Reviewed by: Clifford R. McMurray
Title: Never Panic Early: An Apollo 13 Astronaut’s Journey
Author: Fred Haise with Bill Moore
NSS Amazon link for this book
Publisher: Smithsonian Books
Date: April 2022
Retail Price: $29.95/$17.99
Of the 24 men who flew to the Moon in Project Apollo, almost all the still-surviving astronauts have published autobiographies. Fred Haise is one of the last to tell his story, and since he was the lunar module pilot on the ill-fated Apollo 13, it’s quite a tale.
Like so many other astronauts of the Apollo era, Haise had a stereotypical middle-class boyhood, growing up in a small town in Mississippi, attending a local junior college. He joined the Navy during the Korean War, and thought his best route to becoming an officer was through the Naval Aviation Cadet Program. He discovered his lifelong passion for flying on his first flight in a naval trainer. He graduated flight school too late for the war, and went on to a typical Cold War series of deployments in fighter and attack aircraft, then went to engineering school, and from there to NASA. He rubbed shoulders with Chuck Yeager at Edwards Air Force Base when he went through test pilot school there. In 1966 he was selected as a NASA astronaut, and after initial training went to work shepherding the first lunar modules through their development and engineering tests, living for months in a trailer next to the Grumman test facility on Long Island. That made him a natural choice to fly a Lunar Module (LM, pronounced “lem”) on an early Apollo flight.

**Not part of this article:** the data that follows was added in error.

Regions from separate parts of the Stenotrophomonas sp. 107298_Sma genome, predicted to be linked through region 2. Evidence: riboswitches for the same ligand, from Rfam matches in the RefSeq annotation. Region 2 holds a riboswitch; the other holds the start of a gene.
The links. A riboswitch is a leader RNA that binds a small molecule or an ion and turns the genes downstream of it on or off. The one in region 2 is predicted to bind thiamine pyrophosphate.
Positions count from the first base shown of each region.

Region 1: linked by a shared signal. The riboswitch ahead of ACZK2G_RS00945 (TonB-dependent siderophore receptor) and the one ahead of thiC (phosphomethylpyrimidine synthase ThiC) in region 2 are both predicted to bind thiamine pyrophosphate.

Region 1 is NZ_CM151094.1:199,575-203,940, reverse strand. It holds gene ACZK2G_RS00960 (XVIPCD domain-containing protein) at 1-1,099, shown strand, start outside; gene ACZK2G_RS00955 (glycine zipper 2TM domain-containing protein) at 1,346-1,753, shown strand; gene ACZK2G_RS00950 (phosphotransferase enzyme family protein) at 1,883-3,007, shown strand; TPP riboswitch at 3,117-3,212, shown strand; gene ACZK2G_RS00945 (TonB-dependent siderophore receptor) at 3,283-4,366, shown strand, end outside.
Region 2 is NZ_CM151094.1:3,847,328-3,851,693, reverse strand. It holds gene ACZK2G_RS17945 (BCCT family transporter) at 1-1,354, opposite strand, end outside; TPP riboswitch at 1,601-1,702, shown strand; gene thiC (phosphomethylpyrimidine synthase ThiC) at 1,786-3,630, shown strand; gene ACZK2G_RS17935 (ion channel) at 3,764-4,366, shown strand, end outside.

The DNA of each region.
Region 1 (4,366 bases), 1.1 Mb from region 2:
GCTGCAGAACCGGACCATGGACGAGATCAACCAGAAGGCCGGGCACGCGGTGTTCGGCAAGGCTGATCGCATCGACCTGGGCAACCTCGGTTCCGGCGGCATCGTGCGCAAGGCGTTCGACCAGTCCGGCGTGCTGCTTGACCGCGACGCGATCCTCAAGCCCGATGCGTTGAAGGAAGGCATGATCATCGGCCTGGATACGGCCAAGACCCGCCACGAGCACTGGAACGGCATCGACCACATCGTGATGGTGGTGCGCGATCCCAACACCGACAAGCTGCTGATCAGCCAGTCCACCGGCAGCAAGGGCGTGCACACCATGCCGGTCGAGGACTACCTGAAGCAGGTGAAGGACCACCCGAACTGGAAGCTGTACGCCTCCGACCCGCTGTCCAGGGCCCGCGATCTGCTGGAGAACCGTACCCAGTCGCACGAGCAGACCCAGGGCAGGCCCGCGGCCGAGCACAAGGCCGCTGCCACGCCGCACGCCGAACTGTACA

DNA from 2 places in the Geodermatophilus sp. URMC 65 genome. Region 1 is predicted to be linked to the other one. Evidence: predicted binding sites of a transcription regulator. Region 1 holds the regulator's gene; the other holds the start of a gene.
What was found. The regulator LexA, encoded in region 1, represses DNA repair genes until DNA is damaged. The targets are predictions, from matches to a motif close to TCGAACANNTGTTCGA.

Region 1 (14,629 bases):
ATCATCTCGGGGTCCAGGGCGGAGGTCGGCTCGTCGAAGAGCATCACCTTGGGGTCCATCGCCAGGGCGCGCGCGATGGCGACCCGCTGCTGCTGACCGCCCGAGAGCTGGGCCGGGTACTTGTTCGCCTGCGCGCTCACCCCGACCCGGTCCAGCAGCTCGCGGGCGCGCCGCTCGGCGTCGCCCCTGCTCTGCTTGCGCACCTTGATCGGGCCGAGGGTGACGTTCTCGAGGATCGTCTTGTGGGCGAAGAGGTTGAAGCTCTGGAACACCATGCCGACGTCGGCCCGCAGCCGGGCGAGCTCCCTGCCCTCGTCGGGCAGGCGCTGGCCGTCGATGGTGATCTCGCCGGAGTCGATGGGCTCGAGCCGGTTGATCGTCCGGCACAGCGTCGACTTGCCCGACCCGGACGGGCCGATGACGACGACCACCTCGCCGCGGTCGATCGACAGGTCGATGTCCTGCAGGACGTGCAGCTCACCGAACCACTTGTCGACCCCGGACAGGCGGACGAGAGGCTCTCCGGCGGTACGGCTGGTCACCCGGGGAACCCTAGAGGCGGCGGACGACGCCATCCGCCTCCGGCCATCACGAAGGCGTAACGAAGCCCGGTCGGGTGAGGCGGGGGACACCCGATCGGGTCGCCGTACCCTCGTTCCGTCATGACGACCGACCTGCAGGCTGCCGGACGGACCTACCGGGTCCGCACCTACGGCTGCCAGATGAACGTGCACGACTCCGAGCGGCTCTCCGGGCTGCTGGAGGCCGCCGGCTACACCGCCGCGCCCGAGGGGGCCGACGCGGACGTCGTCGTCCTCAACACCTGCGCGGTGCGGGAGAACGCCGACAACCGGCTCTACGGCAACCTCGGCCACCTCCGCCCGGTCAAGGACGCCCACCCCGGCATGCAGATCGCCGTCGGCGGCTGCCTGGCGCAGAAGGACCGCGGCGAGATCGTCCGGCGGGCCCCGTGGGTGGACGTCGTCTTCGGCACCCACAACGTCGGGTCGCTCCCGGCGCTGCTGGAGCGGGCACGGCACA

He joined Neil Armstrong and Buzz Aldrin on the Apollo 8 backup crew (Apollo 8 was supposed to be Apollo 9, the second test of a LM in Earth orbit, but schedule slippages in the LM left that crew without a LM to test for several months, so NASA moved it up in the flight sequence and sent its crew on the first flight around the Moon instead). He was backup LM pilot again for Apollo 11, then got his chance to be the sixth man to walk on the Moon as LM pilot on Apollo 13. An exploding fuel cell took that opportunity away from him and he barely made it home alive. He served as backup commander for Apollo 16, and got a tantalizing second chance to walk on the Moon as commander of Apollo 19 before budget cuts cancelled that flight. So close, and yet so far from the grand prize. If he felt any understandable bitterness about that, he doesn’t let it show in this book.
He stuck with NASA through the long dry spell between the end of Apollo and the first Shuttle flight, and flew several of the glide tests (including the first one) of Enterprise, the full-scale test article that was too heavy to fly to space. But eventually his patience for another space flight ran out, and before the Shuttle flew to space for the first time, he resigned from NASA and went to work on his second career as a business executive for Grumman.
The glaring problem with this book is that it’s just too short. In some places it reads more like a telegram than a story. Here is Haise’s description of his X-15 flights: “Across those first eight months of 1965, I had also flown thirty-four flights in the X-15 program.” Huh? That’s it? Haise was a support pilot (evidently he didn’t fly the X-15 himself, although that’s not clear from this bullet point) for the first rocket plane that made it all the way to space, one of the most iconic aerospace research planes in history, and it gets just a single sentence in his autobiography? This is just one of many times that the reader wishes he wasn’t so laconic.
This book offers the facts of Haise’s career, but too little of the flavor. Not every astronaut is a natural poet or raconteur, but Haise should have given us at least 50 pages more flesh on the bones of his life story. Space fans will read this book and wish for more.
© 2022 Clifford R. McMurray
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